Some personal injury risks can happen at any time of the year—but there are others that are seasonal, or more common in certain seasons. Our winters here in Alabama might not be as severe as other areas of the United States, but the cold weather can bring on new personal injury risks that it’s important to be aware of.
It doesn’t happen very often down here, but every now and then, the temperature dips into the 30s—and sometimes below freezing. With all the rain we get in the winter, this can be a dangerous combination. If you get into a car accident when conditions are icy, the other person could be held liable for failing to adjust their driving to the conditions. On the other hand, make sure that you are adjusting your driving to the conditions as well, so you aren’t held liable in a car accident. For example, you should reduce your speed, increase your stopping distance, etc.
Slip and fall accidents are also extremely common this time of year, and you may have a claim for negligence if you slip and fall on someone else’s property. Slip and fall accidents are more complicated than most people think—it’s important to note that ice being present on someone’s property is not enough to have a claim. You would also need to prove that A) the property’s owner knew, or should have known, that conditions on their property were dangerous and B) that the property’s owner could have reasonably taken some action to address the situation.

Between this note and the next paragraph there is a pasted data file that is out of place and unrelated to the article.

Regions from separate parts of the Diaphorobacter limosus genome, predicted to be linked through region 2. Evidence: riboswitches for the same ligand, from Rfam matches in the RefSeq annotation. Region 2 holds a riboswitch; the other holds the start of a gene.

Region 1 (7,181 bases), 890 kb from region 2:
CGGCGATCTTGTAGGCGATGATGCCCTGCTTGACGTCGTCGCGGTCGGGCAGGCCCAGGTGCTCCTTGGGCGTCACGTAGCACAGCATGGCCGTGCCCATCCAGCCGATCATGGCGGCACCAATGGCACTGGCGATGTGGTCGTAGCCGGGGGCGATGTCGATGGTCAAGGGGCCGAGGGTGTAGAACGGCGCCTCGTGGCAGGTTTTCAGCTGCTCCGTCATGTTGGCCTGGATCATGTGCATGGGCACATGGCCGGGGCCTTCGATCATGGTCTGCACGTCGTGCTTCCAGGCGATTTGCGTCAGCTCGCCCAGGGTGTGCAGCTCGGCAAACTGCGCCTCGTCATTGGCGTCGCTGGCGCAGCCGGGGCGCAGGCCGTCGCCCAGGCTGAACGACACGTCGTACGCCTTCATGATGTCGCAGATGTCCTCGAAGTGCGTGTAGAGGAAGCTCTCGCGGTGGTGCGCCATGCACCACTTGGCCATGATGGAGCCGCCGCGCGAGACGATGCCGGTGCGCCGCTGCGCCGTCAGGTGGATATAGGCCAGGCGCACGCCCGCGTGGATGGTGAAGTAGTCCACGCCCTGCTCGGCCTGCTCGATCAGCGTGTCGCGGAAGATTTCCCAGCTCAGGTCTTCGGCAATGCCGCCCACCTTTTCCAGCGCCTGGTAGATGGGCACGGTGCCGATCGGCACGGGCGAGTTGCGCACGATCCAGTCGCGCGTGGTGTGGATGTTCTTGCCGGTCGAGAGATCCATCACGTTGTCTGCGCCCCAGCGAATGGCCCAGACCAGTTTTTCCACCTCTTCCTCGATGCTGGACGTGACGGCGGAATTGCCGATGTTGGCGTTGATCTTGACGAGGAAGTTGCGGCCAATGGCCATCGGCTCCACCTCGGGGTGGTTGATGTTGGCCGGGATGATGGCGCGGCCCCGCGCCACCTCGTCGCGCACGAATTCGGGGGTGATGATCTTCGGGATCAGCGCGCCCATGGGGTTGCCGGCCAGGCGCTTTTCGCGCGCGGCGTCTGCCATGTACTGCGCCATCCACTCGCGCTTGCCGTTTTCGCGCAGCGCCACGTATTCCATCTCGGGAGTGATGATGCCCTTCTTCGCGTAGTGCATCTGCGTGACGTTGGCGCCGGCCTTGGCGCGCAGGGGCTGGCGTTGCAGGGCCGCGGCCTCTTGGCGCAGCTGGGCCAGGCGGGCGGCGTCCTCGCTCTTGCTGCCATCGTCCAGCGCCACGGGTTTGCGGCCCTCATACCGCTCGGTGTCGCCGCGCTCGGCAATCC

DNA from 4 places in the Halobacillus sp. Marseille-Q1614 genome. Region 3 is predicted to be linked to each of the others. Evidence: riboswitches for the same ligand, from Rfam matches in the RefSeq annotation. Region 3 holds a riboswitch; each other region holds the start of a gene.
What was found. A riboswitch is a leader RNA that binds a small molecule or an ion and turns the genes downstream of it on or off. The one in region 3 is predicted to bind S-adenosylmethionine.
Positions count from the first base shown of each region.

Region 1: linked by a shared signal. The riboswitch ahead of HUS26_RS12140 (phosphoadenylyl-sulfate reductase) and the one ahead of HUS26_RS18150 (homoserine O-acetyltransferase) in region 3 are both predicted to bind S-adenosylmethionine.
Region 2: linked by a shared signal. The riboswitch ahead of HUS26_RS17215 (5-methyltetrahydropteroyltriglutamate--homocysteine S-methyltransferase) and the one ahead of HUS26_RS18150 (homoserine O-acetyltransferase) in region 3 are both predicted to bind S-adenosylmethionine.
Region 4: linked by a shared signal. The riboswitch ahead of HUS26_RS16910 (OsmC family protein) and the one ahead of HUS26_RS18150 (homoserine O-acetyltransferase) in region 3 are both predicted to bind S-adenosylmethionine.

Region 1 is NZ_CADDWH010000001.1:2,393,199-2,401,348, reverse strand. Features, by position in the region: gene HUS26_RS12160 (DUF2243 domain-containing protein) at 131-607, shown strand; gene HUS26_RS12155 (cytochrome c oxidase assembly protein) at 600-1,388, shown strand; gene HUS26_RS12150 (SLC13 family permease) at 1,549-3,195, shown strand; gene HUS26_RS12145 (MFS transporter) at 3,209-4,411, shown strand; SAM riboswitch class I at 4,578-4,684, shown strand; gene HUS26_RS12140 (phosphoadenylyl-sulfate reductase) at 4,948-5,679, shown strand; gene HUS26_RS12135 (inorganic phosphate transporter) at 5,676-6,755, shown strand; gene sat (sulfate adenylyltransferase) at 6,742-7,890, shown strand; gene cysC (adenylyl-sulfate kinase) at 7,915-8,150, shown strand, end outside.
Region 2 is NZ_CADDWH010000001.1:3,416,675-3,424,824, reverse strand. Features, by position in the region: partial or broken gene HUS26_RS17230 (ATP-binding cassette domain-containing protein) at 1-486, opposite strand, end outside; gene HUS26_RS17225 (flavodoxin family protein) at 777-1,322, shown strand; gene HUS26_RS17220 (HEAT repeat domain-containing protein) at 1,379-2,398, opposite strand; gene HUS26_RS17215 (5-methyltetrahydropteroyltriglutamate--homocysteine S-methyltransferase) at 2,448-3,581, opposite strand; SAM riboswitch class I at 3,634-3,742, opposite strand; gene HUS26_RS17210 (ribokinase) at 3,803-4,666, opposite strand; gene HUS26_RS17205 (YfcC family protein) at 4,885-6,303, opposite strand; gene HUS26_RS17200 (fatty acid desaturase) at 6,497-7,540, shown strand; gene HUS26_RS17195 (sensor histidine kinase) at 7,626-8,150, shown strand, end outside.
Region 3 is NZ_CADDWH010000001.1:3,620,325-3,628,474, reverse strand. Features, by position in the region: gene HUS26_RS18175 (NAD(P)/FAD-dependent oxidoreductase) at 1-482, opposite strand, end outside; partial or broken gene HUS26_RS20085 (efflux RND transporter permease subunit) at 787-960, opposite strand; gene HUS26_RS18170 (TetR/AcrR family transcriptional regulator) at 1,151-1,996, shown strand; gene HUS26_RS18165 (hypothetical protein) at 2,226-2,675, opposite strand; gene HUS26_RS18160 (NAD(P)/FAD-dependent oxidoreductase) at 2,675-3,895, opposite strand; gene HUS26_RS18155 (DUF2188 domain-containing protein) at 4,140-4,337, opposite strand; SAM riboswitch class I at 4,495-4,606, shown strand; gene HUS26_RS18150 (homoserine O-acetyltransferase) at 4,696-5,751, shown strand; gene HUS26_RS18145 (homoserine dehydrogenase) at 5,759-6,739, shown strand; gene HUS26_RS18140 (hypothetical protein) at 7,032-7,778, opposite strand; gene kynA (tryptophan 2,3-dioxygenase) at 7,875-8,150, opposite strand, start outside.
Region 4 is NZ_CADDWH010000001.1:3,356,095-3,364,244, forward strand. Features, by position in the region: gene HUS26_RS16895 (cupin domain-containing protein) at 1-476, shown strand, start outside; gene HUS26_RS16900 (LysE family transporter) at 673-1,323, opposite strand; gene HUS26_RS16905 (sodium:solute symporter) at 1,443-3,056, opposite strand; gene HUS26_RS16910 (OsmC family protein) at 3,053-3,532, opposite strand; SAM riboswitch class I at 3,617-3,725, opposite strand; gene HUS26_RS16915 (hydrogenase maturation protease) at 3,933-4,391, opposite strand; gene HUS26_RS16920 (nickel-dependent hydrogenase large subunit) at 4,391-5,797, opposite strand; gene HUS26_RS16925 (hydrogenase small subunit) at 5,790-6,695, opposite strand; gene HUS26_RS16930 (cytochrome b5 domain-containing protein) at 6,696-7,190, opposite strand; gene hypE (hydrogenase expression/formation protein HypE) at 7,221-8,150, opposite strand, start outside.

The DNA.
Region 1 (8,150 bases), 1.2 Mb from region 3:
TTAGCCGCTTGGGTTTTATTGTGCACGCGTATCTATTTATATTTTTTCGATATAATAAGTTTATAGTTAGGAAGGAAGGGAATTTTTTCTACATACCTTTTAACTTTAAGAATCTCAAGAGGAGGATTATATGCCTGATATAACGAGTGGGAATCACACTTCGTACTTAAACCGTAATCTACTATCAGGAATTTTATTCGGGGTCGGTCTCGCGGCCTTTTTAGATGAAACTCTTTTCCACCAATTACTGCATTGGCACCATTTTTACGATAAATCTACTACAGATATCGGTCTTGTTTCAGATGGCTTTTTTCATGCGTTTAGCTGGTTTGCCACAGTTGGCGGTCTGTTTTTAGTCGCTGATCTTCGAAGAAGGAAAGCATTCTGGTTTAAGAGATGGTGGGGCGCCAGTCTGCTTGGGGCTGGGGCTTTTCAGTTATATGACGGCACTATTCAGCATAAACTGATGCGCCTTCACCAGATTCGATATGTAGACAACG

For example, you might be able to hold a retailer liable for your injuries if you slipped and fell on some ice in their parking lot. They should have known that their parking lot was dangerous for their customers, and they easily could have addressed the situation but didn’t.
Again, slip and fall accidents are very common but also very complicated. If you think you may have a claim, give us a call and we’ll walk you through it.
Although we get ice occasionally, Alabama winters are mostly rain and fog. The days are shorter, and it gets dark much faster this time of year. That means significantly decreased visibility on the road. You might notice that the sun is setting now as you’re leaving work, making it difficult to see the car in front of you. Drivers failing to take these changes into consideration translates to a lot more rear-end collisions and car accidents overall.
Failing to account for decreased visibility, or any kind of weather condition, is considered negligence. If another person was driving unsafely for the weather conditions at the time of your accident, they could be held accountable for your injuries.
Not sure whether you have a claim or not? Contact Wettermark Keith today, and get some answers.